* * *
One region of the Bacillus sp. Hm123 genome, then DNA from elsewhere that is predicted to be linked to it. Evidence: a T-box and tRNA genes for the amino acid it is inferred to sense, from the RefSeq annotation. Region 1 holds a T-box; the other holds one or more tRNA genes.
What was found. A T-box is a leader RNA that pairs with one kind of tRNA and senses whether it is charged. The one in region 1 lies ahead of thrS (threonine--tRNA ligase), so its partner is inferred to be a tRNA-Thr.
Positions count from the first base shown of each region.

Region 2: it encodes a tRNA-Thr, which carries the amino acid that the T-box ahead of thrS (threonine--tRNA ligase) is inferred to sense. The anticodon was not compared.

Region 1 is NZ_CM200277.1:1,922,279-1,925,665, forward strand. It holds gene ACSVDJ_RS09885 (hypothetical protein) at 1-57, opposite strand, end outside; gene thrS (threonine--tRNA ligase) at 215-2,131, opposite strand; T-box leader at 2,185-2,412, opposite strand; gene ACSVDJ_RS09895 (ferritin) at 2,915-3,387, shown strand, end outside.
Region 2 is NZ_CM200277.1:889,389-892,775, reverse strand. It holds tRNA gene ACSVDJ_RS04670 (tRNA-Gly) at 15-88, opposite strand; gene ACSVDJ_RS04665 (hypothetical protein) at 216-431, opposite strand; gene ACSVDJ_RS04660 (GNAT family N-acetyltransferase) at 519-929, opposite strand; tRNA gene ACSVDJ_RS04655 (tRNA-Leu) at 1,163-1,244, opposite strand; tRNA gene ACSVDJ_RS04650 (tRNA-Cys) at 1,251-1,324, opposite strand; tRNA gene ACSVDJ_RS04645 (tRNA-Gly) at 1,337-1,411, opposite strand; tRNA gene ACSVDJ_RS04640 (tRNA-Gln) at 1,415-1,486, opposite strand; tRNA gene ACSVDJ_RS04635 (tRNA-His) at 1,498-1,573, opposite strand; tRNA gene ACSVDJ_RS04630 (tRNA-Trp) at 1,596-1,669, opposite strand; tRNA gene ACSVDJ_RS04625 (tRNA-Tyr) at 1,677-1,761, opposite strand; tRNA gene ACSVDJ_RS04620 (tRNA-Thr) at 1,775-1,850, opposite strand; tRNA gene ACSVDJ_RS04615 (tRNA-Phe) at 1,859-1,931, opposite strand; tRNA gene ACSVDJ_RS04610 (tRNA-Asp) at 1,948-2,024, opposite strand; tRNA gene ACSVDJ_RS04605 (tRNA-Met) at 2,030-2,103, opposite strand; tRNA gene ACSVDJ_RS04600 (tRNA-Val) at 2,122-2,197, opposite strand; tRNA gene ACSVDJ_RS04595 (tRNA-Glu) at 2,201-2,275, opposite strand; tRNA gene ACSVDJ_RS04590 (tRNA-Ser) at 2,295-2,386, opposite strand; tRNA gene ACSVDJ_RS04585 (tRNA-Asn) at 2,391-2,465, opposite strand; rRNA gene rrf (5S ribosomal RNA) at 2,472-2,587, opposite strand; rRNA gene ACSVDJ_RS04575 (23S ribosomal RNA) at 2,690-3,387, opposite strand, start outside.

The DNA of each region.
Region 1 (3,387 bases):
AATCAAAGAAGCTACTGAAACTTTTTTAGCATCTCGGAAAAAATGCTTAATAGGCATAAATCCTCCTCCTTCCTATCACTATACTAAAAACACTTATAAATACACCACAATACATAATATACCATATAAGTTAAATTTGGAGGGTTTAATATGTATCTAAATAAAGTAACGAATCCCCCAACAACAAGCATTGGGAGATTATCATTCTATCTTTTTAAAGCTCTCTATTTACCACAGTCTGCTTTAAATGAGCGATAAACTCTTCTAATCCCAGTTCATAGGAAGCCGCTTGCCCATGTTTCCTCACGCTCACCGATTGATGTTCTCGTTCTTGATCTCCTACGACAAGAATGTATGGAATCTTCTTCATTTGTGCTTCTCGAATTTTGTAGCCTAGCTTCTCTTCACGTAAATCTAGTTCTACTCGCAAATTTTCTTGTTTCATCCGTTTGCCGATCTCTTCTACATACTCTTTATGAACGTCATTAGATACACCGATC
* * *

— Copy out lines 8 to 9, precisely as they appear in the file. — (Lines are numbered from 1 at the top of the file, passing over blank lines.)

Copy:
Region 1 (3,387 bases):
AATCAAAGAAGCTACTGAAACTTTTTTAGCATCTCGGAAAAAATGCTTAATAGGCATAAATCCTCCTCCTTCCTATCACTATACTAAAAACACTTATAAATACACCACAATACATAATATACCATATAAGTTAAATTTGGAGGGTTTAATATGTATCTAAATAAAGTAACGAATCCCCCAACAACAAGCATTGGGAGATTATCATTCTATCTTTTTAAAGCTCTCTATTTACCACAGTCTGCTTTAAATGAGCGATAAACTCTTCTAATCCCAGTTCATAGGAAGCCGCTTGCCCATGTTTCCTCACGCTCACCGATTGATGTTCTCGTTCTTGATCTCCTACGACAAGAATGTATGGAATCTTCTTCATTTGTGCTTCTCGAATTTTGTAGCCTAGCTTCTCTTCACGTAAATCTAGTTCTACTCGCAAATTTTCTTGTTTCATCCGTTTGCCGATCTCTTCTACATACTCTTTATGAACGTCATTAGATACACCGATC